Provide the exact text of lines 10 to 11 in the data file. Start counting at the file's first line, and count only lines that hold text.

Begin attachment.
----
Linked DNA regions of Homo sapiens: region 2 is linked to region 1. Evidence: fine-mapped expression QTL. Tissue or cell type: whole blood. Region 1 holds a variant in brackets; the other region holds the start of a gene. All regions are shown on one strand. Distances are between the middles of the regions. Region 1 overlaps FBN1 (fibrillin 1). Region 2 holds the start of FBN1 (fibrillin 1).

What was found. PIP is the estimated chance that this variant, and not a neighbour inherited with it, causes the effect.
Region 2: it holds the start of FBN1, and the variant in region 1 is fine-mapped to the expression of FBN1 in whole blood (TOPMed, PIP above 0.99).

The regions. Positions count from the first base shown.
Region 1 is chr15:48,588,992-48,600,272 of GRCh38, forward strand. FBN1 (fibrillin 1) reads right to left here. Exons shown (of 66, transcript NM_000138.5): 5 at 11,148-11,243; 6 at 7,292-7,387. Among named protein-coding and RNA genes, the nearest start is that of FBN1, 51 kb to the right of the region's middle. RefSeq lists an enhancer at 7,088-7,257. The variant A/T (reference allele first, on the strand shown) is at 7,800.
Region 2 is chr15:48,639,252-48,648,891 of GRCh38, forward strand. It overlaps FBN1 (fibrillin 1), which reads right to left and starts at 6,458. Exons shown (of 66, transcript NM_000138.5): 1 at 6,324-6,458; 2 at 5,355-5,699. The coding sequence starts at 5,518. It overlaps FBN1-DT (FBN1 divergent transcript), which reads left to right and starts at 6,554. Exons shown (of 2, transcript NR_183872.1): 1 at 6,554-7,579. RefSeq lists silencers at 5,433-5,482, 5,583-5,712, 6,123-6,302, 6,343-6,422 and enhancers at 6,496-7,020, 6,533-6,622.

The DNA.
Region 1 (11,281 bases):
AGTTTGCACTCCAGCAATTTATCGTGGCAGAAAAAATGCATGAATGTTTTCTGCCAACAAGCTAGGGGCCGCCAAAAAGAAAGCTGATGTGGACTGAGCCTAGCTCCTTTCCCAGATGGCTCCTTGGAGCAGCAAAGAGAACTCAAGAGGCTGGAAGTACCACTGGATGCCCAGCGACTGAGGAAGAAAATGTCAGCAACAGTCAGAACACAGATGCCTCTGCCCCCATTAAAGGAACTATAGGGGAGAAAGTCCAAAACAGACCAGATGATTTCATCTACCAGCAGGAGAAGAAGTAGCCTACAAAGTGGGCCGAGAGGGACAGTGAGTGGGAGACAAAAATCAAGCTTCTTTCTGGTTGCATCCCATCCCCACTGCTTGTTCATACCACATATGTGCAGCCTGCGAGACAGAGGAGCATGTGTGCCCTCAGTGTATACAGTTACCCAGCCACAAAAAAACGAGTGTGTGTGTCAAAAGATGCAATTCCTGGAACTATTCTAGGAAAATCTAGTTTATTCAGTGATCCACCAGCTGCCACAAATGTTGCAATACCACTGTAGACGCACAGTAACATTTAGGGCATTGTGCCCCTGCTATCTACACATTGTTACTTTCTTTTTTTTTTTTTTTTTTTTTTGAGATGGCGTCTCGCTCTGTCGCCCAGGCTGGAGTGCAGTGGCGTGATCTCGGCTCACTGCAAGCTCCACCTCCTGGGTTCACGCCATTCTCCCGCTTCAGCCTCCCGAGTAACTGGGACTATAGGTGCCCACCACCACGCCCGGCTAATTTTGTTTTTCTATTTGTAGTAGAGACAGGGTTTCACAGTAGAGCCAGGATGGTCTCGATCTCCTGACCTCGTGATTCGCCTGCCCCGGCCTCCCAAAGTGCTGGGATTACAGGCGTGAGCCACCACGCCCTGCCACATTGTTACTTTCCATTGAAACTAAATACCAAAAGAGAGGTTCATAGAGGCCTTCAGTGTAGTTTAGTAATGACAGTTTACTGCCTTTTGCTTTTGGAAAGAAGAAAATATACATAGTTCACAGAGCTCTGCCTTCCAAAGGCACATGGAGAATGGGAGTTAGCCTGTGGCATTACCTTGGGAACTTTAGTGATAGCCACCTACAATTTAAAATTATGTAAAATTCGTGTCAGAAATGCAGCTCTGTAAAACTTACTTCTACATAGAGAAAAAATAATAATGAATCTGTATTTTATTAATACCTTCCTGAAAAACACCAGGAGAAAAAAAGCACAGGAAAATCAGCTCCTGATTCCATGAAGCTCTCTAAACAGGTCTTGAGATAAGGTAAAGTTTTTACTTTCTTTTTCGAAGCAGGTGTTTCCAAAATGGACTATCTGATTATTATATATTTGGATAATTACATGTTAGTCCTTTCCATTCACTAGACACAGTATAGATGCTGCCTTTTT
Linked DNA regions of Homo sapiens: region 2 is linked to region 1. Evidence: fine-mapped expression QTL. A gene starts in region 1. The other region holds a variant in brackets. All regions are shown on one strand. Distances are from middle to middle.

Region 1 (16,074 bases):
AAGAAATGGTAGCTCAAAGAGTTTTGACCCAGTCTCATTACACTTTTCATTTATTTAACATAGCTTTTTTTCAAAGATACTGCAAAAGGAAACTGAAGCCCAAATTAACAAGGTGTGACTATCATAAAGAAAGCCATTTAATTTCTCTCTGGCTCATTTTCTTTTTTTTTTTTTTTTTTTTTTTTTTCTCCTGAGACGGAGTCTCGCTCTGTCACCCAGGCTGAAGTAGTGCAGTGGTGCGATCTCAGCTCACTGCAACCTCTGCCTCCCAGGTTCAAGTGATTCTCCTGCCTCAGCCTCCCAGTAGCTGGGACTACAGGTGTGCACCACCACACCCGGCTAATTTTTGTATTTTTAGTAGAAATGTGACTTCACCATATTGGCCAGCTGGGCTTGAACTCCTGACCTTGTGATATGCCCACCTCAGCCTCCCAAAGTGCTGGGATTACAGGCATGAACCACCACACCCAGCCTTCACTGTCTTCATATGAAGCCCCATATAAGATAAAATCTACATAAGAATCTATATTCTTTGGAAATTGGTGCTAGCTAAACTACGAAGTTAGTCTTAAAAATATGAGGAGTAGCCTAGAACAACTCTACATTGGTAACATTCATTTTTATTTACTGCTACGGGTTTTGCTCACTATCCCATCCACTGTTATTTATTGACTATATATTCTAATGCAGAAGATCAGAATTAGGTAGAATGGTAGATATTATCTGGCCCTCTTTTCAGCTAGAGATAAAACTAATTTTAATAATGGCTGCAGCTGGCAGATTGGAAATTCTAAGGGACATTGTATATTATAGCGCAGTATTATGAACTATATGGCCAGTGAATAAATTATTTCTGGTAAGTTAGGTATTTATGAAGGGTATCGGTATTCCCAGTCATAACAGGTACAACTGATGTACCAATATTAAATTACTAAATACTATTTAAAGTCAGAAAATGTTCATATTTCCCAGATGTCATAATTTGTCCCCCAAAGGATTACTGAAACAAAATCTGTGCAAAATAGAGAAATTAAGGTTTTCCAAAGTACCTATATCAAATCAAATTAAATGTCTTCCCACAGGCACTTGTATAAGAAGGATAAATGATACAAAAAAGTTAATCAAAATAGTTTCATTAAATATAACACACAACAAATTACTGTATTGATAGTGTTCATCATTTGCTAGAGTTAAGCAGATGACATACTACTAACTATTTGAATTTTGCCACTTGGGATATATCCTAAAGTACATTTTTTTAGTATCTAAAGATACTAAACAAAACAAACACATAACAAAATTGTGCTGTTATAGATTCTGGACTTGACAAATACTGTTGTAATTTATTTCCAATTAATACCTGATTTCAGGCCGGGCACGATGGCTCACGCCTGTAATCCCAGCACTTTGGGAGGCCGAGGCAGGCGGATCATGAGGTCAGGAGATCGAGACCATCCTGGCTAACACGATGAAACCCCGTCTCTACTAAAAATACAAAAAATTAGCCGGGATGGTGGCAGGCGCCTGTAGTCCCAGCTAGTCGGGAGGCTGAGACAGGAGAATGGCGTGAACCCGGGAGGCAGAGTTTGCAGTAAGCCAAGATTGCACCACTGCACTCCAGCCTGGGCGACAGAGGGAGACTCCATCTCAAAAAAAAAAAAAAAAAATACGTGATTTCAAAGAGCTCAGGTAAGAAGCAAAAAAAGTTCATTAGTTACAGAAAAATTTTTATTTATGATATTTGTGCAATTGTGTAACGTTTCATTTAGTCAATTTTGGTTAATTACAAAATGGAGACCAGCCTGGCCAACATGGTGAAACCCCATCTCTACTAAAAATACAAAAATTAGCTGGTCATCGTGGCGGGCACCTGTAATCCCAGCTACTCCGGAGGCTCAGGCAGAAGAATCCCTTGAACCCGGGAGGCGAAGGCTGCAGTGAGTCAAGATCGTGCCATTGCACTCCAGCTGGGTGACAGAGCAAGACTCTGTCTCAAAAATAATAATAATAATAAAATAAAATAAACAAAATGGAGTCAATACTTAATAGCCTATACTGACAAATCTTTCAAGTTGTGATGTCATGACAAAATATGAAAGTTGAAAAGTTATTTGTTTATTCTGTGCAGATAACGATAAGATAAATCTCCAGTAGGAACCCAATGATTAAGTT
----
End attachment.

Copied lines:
Linked DNA regions of Homo sapiens: region 2 is linked to region 1. Evidence: fine-mapped expression QTL. A gene starts in region 1. The other region holds a variant in brackets. All regions are shown on one strand. Distances are from middle to middle.

Region 1 (16,074 bases):